Updated at the foot of the post.
If you’re using UberTwitter or twidroyd, you might be in for a sad surprise. Twitter, in an announcement from the Twitter Support blog, has stated that it has suspended the two apps due to policy violations. With the popularity of the two apps, that’s sure to come as a big pain for the developers, until the suspension is lifted.
There is no word yet on exactly what policies were violated, or if the violations affected users directly. We’ve emailed Twitter for comment and will let you know as soon as we find out any information.
Every day, we suspend hundreds of applications that are in violation of our policies. Generally, these apps are used by a small number of users. We are taking the unusual step of sharing this with you because today’s suspension may affect a larger number of users.
Update: Twitter has apparently sent out some information regarding the suspensions, specifically stating that there is a privacy problem with DM’s and that there are trademark violations. However, the information sent does not specifically tie any application with any violation.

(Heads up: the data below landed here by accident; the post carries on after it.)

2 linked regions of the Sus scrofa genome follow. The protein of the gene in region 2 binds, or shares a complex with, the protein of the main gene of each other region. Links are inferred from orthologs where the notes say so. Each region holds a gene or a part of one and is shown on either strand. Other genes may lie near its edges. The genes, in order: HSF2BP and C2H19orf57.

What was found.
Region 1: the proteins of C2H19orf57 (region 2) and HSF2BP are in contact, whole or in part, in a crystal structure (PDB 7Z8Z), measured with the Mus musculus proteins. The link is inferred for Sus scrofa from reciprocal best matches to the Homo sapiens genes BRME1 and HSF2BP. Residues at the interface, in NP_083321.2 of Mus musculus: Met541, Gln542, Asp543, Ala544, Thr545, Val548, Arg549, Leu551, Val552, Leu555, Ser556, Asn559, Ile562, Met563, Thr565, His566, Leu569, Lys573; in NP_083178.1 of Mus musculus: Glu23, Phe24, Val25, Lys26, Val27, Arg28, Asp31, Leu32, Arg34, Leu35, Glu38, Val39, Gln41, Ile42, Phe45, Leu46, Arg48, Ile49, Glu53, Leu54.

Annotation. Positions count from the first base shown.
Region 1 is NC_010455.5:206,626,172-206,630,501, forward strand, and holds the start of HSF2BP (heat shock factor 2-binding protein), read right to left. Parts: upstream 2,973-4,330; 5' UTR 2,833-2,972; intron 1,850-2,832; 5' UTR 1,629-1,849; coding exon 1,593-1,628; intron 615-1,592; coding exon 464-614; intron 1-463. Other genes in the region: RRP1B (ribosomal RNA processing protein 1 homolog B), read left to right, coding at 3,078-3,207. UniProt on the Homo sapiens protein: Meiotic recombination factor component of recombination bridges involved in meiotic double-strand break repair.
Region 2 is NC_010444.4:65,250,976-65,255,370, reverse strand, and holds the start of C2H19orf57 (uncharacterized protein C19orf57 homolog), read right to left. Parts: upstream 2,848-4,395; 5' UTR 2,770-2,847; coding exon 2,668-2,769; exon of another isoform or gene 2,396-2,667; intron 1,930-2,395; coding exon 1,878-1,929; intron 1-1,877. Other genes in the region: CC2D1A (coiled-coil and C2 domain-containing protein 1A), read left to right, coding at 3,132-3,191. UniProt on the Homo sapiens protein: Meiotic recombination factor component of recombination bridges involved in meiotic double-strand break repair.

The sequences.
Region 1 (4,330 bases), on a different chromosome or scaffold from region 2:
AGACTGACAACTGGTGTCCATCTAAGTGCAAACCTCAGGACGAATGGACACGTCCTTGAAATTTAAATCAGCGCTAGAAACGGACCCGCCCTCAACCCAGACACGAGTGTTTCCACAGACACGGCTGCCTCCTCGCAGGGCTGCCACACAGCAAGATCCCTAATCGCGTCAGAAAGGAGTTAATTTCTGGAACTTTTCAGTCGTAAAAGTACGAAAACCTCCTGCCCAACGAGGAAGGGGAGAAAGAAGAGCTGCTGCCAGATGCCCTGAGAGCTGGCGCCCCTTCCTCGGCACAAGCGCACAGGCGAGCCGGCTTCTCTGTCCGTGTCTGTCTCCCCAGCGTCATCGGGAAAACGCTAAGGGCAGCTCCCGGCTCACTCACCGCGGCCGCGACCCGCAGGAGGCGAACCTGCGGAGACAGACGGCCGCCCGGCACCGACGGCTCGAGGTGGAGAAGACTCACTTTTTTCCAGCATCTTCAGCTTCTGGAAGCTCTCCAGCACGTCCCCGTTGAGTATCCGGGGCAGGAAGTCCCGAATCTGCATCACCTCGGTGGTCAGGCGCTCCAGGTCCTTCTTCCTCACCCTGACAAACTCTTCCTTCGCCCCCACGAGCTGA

Today we suspended several applications, including UberTwitter, twidroyd and UberCurrent, which have violated Twitter policies and trademarks in a variety of ways. These violations include, but aren’t limited to, a privacy issue with private Direct Messages longer than 140 characters, trademark infringement, and changing the content of users’ Tweets in order to make money.
Twitter has apparently sent out emails to those users of the suspended clients.
Twitter has now reinstated the apps.
A post to the Twitter blog says:
“We’ve given the developers of twidroyd and UberSocial for Blackberry (formerly UberTwitter) access to the Twitter API again. Our initial review indicates that steps have been taken to remedy the violations for these applications.
When the developer updates twidroyd and Ubersocial, you’ll be able to download their updates to access Tweets again on these applications.”
This post is part of our contributor series. The views expressed are the author's own and not necessarily shared by TNW.